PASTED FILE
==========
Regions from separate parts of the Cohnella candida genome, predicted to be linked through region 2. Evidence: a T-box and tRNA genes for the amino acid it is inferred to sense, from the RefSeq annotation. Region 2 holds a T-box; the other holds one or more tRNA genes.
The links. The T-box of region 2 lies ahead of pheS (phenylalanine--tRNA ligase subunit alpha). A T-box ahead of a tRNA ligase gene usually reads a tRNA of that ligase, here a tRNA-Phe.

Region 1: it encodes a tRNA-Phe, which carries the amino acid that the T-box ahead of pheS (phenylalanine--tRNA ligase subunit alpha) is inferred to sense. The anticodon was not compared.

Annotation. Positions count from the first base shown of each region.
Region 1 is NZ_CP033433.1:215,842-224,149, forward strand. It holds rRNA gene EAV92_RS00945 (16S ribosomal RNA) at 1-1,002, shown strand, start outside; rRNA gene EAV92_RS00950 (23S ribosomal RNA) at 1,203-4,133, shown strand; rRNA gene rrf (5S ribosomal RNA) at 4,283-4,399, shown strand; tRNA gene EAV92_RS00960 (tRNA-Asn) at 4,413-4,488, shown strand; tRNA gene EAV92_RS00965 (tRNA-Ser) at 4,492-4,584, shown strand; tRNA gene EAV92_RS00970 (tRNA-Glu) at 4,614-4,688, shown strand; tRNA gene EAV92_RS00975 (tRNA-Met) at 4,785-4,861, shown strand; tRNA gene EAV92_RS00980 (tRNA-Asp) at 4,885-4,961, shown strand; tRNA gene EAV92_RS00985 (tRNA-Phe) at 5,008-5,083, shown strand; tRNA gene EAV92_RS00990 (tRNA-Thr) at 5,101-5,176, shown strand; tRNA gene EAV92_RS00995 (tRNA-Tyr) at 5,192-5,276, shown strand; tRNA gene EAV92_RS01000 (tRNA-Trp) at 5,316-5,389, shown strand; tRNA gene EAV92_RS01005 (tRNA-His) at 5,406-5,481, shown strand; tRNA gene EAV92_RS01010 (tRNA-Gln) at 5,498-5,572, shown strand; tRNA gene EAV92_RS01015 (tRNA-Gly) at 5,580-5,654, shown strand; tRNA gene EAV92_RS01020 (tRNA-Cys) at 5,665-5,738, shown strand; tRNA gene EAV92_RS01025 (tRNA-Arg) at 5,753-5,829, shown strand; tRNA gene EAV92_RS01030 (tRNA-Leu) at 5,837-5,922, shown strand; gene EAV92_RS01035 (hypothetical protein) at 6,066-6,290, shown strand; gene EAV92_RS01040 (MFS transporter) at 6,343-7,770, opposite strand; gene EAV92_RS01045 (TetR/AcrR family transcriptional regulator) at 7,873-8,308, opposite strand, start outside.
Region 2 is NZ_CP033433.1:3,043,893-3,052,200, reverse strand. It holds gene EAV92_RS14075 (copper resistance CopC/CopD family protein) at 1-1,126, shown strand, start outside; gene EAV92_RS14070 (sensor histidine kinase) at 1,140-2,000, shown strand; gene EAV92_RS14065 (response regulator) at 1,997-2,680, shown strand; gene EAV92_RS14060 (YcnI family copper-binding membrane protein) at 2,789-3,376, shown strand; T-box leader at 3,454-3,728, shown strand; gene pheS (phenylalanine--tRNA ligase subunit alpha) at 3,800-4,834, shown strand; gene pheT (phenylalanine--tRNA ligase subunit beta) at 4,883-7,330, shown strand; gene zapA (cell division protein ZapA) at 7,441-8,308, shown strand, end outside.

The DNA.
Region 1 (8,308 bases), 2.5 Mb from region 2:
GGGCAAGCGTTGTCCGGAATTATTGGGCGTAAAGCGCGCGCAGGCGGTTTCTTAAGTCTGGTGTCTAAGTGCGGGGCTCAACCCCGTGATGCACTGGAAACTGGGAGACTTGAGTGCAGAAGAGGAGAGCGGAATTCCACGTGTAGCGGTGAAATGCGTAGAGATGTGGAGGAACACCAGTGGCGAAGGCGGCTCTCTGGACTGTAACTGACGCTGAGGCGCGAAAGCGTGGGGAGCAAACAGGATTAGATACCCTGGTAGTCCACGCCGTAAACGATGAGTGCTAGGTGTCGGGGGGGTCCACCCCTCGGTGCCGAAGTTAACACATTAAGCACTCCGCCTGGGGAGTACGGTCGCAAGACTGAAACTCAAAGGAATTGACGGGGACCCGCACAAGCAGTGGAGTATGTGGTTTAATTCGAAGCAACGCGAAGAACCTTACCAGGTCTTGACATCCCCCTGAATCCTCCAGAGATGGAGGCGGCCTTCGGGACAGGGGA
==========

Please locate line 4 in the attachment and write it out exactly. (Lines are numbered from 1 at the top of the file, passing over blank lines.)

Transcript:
Annotation. Positions count from the first base shown of each region.